Posted by: Titus Presler | March 23, 2013

First-ever Holy Week retreat focuses Christians at Edwardes in Peshawar

“I feel reenergized for my Christian life,” said one participant at the end of today’s Holy Week retreat at Edwardes College in Peshawar.  “I have problems that have been worrying me, but considering the suffering of Jesus has put it into perspective,” said another.  “My spiritual commitment had been going down, but through this retreat I’ve recommitted to truly living a Christian life,” said a third.

Attending the all-day gathering on the Saturday before Palm Sunday were about 45 people, including about 30 students, divided evenly between men and women, with the remainder being faculty, staff and alumni.  For most, this was their first experience of a retreat.

“Before coming I thought 9 to 4 would seem like a long time, and I expected I might become bored,” said one attendee, “but everything was so helpful that the time was wonderful.”IMG_0382  Another person said he had been to church seminars before but never to a retreat, and he found the designated “Silence Alone” times for individual prayer and meditation especially helpful.

Themed “The Journey of Holy Week,” the retreat for the small Christian community of Edwardes, where over 90% of students and faculty are Muslim, was the first to be held that anyone could remember.  It took place in the College Chapel and on the grounds of the Bungalow on a cloudy day with intermittent rain.

Worship included a morning chanting of the Great Litany, Noonday Prayer and then Evening Prayer to close the retreat.  Luke’s passion narrative, read with attendees taking the various parts, was the biblical setting for the day with three discussion-studies focusing on the salvific, political and discipleship dimensions of the passion story.

Responding to the question, “How does Jesus ‘save’ humanity from sin and death?” attendees suggested a number of “re” concepts: reconnecting humanity with God after the rift created by Adam and Eve, restoring relationship with God, rebirth in Christ, re-creation in the image of God, and reconciliation.

After seeing how three interlocking and competitive political establishments – the temple administration in Jerusalem, the client kingship of Herod, and the imperial governorship of Pilate – all had roles in the events leading to Jesus’ condemnation, the group reflected on the comparable situation of Christians and other religious minorities in Pakistan.  The torching of 170 Christian homes in Lahore on March 9 was a focal point, and the group discussed as well the Peshawar community’s helpful March 11 protest.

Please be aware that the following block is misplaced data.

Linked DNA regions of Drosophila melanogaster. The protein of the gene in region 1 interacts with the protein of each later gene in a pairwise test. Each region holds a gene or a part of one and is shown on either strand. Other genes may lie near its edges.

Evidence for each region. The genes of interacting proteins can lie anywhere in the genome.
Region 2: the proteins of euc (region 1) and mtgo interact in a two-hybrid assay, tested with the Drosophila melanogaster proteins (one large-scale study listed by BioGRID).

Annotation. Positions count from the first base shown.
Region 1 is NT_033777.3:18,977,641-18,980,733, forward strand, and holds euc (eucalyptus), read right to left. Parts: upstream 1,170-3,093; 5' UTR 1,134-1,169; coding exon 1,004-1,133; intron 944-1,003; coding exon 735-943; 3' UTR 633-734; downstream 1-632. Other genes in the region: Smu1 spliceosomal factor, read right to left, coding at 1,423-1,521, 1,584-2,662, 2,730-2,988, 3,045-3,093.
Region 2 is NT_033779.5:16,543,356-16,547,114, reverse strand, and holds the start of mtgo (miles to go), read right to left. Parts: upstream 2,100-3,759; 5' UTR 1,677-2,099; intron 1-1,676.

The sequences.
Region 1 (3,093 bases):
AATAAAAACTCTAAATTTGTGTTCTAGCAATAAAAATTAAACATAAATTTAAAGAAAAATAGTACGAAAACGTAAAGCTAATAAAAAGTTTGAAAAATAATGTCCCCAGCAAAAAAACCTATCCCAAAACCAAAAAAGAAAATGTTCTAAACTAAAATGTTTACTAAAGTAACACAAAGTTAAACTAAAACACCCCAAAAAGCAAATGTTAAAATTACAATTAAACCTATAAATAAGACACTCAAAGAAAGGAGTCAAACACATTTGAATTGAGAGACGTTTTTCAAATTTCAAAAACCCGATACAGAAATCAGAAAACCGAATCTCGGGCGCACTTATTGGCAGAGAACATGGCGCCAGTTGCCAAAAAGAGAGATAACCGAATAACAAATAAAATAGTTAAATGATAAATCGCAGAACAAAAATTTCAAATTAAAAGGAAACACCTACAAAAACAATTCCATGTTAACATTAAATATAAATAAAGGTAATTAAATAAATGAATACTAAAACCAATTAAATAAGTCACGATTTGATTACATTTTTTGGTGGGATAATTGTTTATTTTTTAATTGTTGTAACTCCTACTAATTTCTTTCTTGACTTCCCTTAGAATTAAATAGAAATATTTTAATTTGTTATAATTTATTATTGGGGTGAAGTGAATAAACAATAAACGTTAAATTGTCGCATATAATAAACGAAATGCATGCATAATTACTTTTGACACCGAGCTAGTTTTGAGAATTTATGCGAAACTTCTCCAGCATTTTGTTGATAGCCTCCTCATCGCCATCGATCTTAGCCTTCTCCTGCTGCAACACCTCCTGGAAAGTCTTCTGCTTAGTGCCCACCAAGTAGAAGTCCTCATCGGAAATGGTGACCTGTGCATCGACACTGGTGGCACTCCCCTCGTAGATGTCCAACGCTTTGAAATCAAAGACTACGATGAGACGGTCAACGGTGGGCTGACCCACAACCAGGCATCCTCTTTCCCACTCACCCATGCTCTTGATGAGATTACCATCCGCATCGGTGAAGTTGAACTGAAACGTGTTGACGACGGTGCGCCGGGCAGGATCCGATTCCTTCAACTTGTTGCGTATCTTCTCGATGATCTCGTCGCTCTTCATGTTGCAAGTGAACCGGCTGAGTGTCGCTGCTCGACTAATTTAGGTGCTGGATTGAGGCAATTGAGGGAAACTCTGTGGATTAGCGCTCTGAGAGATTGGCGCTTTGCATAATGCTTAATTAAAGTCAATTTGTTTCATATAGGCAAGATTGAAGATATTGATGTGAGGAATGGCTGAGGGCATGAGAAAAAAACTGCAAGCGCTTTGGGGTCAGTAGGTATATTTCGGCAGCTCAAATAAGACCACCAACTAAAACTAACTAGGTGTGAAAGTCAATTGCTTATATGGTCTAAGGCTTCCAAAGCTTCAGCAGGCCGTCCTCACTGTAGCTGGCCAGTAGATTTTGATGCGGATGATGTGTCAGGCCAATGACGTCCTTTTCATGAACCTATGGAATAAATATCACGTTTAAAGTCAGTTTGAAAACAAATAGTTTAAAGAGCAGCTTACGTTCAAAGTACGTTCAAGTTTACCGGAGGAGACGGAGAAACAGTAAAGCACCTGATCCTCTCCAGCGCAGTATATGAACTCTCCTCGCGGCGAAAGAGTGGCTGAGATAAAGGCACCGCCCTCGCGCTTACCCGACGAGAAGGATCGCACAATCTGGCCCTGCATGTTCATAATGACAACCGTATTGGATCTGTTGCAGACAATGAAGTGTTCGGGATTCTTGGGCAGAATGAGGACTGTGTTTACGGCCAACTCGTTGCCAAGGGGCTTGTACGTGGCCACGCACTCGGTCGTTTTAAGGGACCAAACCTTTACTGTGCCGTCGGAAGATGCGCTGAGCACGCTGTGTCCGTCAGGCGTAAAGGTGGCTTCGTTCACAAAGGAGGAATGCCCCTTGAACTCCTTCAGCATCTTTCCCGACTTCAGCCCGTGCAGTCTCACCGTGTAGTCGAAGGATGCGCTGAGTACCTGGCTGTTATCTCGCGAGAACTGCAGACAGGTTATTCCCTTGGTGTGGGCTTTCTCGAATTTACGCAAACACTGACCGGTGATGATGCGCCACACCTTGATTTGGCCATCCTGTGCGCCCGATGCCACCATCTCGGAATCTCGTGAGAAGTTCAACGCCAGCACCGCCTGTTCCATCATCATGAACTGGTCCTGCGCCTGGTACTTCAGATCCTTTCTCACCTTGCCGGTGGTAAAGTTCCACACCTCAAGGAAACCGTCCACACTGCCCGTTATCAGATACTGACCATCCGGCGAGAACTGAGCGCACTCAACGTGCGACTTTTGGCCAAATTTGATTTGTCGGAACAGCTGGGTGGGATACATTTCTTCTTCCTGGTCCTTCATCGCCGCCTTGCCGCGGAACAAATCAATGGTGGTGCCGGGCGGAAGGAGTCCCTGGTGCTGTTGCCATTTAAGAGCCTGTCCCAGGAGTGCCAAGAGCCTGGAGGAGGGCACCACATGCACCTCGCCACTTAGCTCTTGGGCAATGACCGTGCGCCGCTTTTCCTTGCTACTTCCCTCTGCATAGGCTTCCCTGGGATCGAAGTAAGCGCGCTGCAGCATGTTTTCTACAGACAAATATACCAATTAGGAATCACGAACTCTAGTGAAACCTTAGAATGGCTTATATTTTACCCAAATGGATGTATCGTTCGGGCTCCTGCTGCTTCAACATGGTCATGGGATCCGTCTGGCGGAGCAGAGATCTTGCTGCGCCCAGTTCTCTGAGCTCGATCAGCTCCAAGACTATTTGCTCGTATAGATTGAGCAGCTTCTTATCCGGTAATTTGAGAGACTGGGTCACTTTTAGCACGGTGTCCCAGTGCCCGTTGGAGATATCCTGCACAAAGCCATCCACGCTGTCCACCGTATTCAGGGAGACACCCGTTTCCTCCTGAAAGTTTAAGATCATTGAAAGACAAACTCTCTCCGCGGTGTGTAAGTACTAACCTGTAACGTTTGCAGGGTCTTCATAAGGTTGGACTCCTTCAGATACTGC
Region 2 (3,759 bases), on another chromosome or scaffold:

A number of discipleship implications from Luke’s passion story were highlighted: servant leadership (“the leader like one who serves”); pared-down missionary discipleship (“without a purse, bag or sandals”); decisive response to circumstances (“the one who has a purse must take it”); commitment to prayer, even and especially in crisis, as in Gethsamane; healing outreach even in adversity (“he touched the slave’s ear and healed him”); and commitment to reconciliation (“Father, forgive them”).  One participant noted that in the second crucified thief Jesus actually made a disciple from the cross.  It was noted that “Jesus’ acquaintances, including the women” were at risk in following the dreadful events, even from a distance, and that risk is correspondingly integral to faithful discipleship.IMG_0384

Walking the Stations of the Cross was a novel experience for the many non-Roman participants, for this devotion is not customary in the Church of Pakistan, despite the fact that Anglicans were the largest of the four constituent groups that formed CoP in 1970.  Poster-size plastic-laminate depictions, all of them quite graphic and dramatic, were borrowed from St. Michael’s Roman Catholic Church in Peshawar and hung from various trees – palm, mango, pine – around the large Bungalow Garden.

The interspersed “Silence Alone” times filled out the day, providing each attendee with opportunity to grow in prayer as he/she reflected on themes arising out of the worship times and biblical studies.IMG_0383

The event was significant in several ways for the Christian community at Edwardes.  The novelty of a retreat introduced participants to a major resource for spiritual growth.  Through worship and prayer it reconnected refreshed and renewed our relationship with God.  The biblical discussions engaged major theological concepts and explored their complex inter-relations.  The retreat built community more intensively than is possible through our daily liturgies, important as they are.

Finally, of course, the retreat prepared us for Holy Week.  Thanks be to God.

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